thus saving that energy, otherwise spent,
which has not been wasted away.

The wise leader knows
his actions must be
without the use of forced energy.

He knows that more
is still required,
for he also knows
that he must act
without deliberate intent,
of having no intention.

To act without contrived intent
is to act without contriving,
and is the way of nature,
and so is the way of the Tao. (Cap. 37, "The Exercise of Leadership")

From the principle which is called the Tao,
the sky, the earth, and creativity are one,
the sky is clear, the earth is firm,
and the spirit of the inner world is full.

When the ruler of the land is whole,
the nation too is strong, alive and well,
and the people have sufficient
to meet their earthly needs.

When the daytime sky is dark
and overcast like night,
the nation and its people
will surely suffer much.

The firmness of the dew filled earth
gives it its life;
the energy of the inner world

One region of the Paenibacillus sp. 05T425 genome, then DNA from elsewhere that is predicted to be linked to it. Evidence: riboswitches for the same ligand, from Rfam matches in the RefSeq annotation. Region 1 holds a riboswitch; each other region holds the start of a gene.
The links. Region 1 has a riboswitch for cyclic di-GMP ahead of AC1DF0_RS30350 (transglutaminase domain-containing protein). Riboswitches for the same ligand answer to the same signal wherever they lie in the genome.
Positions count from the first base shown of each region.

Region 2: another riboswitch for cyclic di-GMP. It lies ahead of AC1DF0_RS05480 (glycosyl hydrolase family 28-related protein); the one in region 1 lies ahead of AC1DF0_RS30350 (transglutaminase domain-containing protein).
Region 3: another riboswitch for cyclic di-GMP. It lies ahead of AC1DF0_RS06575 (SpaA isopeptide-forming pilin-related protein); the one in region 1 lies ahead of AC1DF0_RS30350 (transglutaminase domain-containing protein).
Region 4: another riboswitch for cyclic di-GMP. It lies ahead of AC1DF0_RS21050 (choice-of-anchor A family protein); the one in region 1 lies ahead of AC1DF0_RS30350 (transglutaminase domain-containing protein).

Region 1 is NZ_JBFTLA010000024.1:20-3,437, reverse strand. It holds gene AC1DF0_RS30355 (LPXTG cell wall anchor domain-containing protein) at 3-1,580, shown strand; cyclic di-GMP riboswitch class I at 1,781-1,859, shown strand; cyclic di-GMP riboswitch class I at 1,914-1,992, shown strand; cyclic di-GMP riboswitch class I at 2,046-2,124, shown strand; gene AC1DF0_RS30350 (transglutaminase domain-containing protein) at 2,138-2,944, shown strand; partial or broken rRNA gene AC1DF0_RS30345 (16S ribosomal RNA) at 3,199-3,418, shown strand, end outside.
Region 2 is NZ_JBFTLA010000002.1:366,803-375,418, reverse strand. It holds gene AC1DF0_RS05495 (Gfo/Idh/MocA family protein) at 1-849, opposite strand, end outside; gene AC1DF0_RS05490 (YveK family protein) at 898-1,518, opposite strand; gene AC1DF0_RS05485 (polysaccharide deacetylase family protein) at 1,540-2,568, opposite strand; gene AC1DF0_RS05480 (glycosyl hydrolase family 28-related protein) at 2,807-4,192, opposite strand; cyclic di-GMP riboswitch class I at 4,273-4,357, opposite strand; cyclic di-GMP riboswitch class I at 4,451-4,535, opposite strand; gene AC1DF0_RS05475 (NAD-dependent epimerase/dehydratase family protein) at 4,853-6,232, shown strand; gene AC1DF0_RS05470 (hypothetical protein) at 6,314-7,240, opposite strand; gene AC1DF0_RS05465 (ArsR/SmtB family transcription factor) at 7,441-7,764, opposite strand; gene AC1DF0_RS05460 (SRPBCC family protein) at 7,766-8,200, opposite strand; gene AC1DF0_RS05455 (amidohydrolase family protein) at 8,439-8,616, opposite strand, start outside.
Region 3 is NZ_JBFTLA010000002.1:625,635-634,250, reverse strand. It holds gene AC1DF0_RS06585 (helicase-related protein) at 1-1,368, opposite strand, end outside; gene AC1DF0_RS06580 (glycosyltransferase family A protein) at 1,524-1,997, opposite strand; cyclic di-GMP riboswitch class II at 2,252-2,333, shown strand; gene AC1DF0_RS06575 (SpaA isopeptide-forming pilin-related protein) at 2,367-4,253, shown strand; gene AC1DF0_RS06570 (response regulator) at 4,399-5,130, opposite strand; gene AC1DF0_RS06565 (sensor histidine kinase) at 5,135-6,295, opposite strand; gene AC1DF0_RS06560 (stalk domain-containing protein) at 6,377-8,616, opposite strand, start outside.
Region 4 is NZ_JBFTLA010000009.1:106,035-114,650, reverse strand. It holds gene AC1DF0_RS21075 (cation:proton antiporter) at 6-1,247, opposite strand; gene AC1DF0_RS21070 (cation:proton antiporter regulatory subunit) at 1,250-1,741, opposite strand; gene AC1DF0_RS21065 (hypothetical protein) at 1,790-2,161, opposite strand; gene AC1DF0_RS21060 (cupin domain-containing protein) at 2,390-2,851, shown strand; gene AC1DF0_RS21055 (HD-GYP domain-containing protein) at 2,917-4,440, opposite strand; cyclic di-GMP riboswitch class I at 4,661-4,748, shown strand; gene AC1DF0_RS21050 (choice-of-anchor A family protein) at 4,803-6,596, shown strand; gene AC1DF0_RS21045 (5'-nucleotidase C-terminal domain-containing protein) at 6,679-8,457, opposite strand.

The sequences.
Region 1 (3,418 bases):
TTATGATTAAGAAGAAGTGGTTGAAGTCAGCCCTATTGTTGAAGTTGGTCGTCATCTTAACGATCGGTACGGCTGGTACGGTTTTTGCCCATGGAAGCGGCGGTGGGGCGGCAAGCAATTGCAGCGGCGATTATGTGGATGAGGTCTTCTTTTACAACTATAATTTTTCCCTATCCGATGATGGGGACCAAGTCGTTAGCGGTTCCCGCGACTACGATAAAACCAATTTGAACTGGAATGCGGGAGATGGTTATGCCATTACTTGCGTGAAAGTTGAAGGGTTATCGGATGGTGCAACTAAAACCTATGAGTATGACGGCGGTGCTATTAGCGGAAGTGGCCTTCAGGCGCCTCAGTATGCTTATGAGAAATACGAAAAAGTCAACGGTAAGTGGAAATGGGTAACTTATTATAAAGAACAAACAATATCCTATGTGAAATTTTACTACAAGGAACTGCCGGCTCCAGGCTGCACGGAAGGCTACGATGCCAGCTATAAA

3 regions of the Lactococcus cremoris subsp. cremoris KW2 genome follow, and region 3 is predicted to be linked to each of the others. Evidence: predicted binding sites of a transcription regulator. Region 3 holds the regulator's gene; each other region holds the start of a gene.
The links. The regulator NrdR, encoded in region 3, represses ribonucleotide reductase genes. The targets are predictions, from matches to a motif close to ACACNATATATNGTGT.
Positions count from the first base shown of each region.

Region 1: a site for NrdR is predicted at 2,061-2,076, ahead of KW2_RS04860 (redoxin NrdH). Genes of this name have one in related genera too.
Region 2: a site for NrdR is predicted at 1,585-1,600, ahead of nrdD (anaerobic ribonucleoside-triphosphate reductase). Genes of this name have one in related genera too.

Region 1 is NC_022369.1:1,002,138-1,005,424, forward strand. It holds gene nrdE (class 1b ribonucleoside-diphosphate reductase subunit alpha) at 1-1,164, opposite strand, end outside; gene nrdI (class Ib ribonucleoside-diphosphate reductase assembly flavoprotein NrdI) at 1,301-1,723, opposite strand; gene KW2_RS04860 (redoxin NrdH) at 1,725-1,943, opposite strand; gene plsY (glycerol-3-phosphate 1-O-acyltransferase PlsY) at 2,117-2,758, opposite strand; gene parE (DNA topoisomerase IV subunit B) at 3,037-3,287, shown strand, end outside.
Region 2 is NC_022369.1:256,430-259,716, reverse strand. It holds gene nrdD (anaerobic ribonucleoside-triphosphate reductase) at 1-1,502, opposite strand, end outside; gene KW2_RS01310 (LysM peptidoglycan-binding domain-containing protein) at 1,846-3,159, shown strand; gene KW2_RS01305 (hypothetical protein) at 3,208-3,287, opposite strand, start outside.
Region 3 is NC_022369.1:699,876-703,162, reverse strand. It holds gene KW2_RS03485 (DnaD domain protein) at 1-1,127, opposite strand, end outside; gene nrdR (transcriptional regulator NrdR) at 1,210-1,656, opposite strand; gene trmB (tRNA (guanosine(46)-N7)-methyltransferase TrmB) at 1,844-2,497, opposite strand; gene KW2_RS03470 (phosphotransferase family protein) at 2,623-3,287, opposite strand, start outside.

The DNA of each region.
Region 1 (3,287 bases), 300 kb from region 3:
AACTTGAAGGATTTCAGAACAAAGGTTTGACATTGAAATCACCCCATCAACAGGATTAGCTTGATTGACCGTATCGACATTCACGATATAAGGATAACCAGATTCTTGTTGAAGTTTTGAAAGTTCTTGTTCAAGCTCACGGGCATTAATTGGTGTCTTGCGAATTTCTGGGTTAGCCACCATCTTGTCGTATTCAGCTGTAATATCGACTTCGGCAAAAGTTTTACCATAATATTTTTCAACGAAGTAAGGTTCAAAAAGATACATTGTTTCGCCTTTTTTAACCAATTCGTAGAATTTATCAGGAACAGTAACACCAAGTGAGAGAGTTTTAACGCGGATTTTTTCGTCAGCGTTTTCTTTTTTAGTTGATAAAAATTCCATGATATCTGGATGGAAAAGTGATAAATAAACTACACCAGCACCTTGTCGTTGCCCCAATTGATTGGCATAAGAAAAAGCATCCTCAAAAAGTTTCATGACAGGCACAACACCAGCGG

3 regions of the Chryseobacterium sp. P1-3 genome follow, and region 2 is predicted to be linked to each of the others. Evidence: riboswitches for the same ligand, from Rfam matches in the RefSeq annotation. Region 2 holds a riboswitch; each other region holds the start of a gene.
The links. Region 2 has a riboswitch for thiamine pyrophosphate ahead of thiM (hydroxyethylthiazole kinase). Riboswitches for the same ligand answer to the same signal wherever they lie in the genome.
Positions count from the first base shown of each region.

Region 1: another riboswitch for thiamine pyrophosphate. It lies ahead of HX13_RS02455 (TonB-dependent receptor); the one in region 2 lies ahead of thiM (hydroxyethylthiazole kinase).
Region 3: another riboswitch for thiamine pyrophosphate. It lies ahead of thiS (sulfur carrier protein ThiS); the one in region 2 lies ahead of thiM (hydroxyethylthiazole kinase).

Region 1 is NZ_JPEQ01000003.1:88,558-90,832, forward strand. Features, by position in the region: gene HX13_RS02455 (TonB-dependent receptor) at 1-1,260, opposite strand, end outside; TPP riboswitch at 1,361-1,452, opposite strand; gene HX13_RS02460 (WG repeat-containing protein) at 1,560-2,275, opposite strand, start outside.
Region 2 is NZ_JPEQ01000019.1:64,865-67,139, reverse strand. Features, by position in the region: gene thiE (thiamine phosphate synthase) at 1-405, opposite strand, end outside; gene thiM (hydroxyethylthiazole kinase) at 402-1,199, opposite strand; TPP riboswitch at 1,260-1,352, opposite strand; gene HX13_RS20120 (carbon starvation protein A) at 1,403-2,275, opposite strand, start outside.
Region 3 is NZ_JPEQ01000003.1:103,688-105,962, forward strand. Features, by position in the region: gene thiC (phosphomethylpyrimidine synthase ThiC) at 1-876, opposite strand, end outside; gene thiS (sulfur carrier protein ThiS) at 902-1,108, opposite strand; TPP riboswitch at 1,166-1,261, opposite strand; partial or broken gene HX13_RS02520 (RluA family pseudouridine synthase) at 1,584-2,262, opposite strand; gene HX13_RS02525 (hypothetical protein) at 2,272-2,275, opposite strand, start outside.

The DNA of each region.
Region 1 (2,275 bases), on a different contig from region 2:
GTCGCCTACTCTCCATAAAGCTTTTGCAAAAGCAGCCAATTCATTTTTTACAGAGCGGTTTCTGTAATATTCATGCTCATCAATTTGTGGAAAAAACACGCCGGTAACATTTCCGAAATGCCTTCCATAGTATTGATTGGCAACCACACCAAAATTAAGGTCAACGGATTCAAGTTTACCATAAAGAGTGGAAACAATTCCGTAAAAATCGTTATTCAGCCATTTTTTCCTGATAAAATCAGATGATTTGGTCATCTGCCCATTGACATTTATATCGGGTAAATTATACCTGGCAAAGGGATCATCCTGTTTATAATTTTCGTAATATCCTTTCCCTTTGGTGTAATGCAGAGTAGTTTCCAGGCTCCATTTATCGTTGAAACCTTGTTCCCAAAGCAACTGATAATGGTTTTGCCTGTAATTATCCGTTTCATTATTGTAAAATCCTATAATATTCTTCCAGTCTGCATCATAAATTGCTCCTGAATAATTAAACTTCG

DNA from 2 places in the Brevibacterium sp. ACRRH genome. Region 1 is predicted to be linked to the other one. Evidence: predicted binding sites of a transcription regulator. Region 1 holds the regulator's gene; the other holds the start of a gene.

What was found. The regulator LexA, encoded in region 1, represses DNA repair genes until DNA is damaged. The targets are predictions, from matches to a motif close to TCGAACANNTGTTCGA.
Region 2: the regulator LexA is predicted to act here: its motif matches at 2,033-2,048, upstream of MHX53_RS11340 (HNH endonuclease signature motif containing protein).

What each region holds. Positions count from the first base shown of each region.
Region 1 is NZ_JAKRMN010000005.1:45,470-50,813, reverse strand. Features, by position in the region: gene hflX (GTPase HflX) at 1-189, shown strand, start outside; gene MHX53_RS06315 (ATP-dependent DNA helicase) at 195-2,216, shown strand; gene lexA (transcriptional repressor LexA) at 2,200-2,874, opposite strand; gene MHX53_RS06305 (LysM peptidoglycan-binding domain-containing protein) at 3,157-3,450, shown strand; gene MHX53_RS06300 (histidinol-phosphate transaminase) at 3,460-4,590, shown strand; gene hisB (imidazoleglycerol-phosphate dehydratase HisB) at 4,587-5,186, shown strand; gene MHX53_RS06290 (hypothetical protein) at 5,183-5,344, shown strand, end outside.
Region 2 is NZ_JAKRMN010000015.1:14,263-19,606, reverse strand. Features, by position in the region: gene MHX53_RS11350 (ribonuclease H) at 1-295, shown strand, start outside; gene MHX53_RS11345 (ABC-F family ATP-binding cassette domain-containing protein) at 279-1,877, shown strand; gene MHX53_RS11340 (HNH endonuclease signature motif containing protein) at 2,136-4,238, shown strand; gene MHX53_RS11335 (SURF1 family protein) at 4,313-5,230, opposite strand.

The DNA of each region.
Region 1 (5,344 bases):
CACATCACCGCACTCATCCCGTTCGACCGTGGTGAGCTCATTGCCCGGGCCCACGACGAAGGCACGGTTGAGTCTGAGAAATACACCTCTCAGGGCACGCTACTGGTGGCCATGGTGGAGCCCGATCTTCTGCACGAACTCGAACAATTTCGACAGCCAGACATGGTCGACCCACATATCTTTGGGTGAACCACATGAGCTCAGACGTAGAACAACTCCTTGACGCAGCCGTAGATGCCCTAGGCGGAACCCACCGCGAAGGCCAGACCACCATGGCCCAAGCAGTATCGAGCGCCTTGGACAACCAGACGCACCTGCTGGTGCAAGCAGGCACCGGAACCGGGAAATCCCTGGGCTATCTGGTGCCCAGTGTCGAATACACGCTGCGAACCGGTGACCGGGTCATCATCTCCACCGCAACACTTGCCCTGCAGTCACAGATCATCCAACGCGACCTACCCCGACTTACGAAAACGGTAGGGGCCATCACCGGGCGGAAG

prevents its becoming drained of strength;
its fullness prevents it running dry.
The growth of all things
prevents their dying.

The work of the leader should ensure
the prosperity of the populace.
So it is said,
"humility is the root
of great nobility;
the low forms a foundation
for the great;
and princes consider themselves
to be of little worth". (Cap 39, "Sufficiency and Quietness")

Sunday, March 23, 2008

Readings for March 23rd

Reading 1: Liber Lapidis Lazuli (VII), Chapter VI, by Saint Aleister Crowley

1. Thou wast a priestess, O my God, among the Druids; and we knew the powers of the oak.
2. We made us a temple of stones in the shape of the Universe, even as thou didst wear openly and I concealed.
3. There we performed many wonderful things by midnight.
4. By the waning moon did we work.
5. Over the plain came the atrocious cry of wolves.
6. We answered; we hunted with the pack.
7. We came even unto the new Chapel and Thou didst bear away the Holy Graal beneath Thy Druid vestments.
8. Secretly and by stealth did we drink of the informing sacrament.
9. Then a terrible disease seized upon the folk of the grey land; and we rejoiced.
10. O my God, disguise Thy glory!
11. Come as a thief, and let us steal away the Sacraments!
12. In our groves, in our cloistral cells, in our honeycomb of happiness, let us drink, let us drink!
13. It is the wine that tinges everything with the true tincture of infallible gold.
14. There are deep secrets in these songs. It is not enough to hear the bird; to enjoy song he must be the bird.